As the results of squint surgery are not completely predictable, the original squint may still be present (undercorrection) or the squint direction may change over (overcorrection). Occasionally a different type of squint may occur. These problems may require another operation.

Double vision

You may experience double vision after surgery, as your brain adjusts to the new position of the eyes. This is common and often settles in days or weeks but may take months to improve. Some patients may continue to experience double vision when they look to the side in order to achieve a good effect when the eyes look straight ahead. Rarely, double vision whilst looking straight ahead can be permanent in which case further treatment might be needed. If you already experience double vision, you might experience a different type of double vision after surgery. Botulinum toxin injections are sometimes performed before surgery to assess your risk of this.


Some patients may have a mild allergic reaction to the medication they have been prescribed after surgery. This results in itching/irritation and some redness and puffiness of the eyelids. It usually settles very quickly when the drops are stopped. You may develop an infection or abscess around the stitches. This is more likely to occur if you go swimming within the first four weeks after surgery. A cyst can develop over the site of the stitches, which occasionally needs further surgery to remove it.


The redness in the eye can take as long as 3 months to go away. Occasionally the eye does not completely return to its normal colour, particularly with repeated operations.


Most of the scarring of the conjunctiva (skin of the eye) is not noticeable by three months, but occasionally visible scars will remain, especially with repeat operations.

Lost or slipped muscle

Rarely one of the eye muscles may slip back from its new position during the operation or shortly afterwards. If this occurs, the eye is less able to move around and, if severe, further surgery can be required. Sometimes it is not possible to correct this. The risk of slipped muscle requiring further surgery is about 1 in 1,000.

Needle penetration

If the stitches are too deep or the white of the eye is thin, a small hole in the eye may occur, which may require antibiotic treatment and possibly some laser treatment to seal the puncture site. Depending on the location of the hole, the sight may be affected. The risk of the needle passing too deeply is about 2%.

Anterior segment ischaemia

The blood circulation to the front of the eye can very rarely be reduced following surgery, producing a dilated pupil and blurred vision. This usually only occurs in patients who have had multiple surgeries. The risk is about 1 in 13,000 cases.


Infection is a rare complication but the risk  increases if drops are not instilled as directed and treatment not sought promptly. Significant infection is extremely rare but in the worst cases can cause loss of vision or the eye (endophthalmitis, orbital cellulitis).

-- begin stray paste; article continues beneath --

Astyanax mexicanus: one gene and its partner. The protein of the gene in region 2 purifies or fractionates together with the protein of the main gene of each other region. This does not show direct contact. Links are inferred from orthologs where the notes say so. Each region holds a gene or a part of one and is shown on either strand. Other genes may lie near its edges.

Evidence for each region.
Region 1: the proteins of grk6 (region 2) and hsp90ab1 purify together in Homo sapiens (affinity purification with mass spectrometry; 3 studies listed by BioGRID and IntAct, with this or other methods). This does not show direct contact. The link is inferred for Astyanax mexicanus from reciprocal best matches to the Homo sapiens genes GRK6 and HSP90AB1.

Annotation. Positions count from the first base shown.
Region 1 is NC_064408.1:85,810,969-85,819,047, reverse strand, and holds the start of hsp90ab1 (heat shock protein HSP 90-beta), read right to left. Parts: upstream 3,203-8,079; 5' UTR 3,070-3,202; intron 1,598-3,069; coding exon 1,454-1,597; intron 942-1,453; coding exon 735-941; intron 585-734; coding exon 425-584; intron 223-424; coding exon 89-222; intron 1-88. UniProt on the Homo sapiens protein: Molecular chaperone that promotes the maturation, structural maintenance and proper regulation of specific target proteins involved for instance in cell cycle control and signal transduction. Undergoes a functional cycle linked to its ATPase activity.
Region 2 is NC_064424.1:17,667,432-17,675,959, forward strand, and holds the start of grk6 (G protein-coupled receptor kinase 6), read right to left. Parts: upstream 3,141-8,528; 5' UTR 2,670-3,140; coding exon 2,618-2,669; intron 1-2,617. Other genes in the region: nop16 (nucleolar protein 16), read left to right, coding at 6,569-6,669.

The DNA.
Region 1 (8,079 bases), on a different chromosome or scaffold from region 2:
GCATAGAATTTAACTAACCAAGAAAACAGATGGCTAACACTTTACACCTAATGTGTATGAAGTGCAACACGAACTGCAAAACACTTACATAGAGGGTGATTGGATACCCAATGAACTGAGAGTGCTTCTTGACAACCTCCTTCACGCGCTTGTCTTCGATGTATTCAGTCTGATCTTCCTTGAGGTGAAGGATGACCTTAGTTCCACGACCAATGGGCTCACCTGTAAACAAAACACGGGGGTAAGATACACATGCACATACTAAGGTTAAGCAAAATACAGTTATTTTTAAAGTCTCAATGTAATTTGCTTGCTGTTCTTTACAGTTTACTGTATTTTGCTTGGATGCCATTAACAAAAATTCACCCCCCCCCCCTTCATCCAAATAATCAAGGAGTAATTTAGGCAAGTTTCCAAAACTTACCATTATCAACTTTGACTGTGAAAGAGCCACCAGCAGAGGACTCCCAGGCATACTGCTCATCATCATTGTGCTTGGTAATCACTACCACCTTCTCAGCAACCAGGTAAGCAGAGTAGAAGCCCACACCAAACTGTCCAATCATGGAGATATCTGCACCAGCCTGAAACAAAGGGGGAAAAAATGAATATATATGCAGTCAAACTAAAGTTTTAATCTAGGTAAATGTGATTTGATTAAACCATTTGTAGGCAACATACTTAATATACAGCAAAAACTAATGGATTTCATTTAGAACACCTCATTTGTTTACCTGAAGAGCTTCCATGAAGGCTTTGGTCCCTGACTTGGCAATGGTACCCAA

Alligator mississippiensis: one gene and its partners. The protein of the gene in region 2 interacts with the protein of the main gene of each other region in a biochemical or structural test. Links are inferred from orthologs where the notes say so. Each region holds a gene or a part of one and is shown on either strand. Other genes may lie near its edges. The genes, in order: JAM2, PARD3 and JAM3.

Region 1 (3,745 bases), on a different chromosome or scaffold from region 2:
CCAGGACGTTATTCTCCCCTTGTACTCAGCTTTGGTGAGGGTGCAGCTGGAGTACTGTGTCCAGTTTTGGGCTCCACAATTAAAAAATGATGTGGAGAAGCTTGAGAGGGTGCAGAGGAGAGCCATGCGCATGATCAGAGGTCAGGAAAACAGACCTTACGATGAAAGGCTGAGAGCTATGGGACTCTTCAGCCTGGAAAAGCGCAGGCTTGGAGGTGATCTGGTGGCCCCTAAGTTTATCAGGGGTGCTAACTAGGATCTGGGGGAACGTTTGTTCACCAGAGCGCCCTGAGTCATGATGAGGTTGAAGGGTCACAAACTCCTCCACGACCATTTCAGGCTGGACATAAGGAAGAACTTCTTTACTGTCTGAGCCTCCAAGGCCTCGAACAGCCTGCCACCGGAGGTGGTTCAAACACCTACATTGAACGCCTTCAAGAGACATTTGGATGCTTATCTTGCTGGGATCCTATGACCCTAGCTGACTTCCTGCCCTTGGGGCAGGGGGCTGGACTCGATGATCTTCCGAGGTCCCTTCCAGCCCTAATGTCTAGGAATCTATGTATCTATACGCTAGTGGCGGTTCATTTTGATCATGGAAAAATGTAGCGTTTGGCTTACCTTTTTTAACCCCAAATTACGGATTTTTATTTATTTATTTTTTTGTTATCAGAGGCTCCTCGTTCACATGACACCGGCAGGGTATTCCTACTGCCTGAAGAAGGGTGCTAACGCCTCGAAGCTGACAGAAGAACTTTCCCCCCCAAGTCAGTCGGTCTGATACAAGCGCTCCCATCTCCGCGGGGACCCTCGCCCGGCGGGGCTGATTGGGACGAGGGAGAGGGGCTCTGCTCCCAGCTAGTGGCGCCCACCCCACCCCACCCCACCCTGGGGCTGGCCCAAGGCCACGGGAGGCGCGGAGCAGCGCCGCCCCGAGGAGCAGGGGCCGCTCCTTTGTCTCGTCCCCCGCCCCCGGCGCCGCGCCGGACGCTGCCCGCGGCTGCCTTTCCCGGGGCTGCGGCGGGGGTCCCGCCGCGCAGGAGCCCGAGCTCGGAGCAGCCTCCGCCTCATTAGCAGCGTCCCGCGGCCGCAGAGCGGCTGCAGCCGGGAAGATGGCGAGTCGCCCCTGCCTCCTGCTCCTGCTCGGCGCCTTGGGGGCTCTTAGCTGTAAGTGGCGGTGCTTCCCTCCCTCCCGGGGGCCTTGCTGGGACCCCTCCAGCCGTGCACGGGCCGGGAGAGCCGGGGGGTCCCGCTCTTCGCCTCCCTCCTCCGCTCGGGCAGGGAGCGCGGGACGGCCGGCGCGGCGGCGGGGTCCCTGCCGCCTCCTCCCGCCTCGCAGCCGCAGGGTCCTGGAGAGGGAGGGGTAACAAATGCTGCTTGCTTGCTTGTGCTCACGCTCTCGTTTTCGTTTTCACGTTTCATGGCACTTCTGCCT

Loss of vision

Although very rare, loss of vision in the eye being operated can occur from this surgery. Risk of serious damage to the eye or vision is approximately 1 in 30,000.

Anaesthetic risks

Anaesthetics are usually safe but there are small and potentially serious risks. Unpredictable reactions occur in around 1 in 20,000 cases and unfortunately death in around 1 in 100,000.
Remember: these complications are detailed for your information and that the vast majority of people have no significant problems. After the operation the eye(s) will be swollen, red and sore and the vision may be blurry. The eye may be quite painful.
Start the drops you have been prescribed that evening, and painkillers such as paracetamol and ibuprofen can be taken. The pain usually wears off within a few days. The redness and discomfort can last for up to 3 months particularly with adjustable and repeat squint operations.
You should not sign any legal documents or drive for 48 hours after the general anaesthetic.
We would advise that you may need one or occasionally two weeks off work. Work and normal activities including sport can be resumed as soon as you feel comfortable to do so. It is quite safe to use the eyes for visual tasks, for example reading, watching television. You should return for follow up as advised.

Summary of care after the operation

  • Use the eye drops
  • Use painkillers such as paracetamol and ibuprofen if the eyes are painful
  • Use cooled boiled water and a clean tissue or cotton wool to clean any stickiness of the eyes and avoid water entering the eyes from the bath or shower for the first two weeks
  • Don’t rub the eye(s) as this may loosen the stitches
  • No swimming for 4 weeks
  • Attend the postop clinic appointment
  • Continue using glasses if you have them
  • Avoid contact lens wear in the operated eye(s) until advised it is safe by the doctor or orthoptist

Adult Squint (Strabismus) Specialists


Dr. Suhair Twaij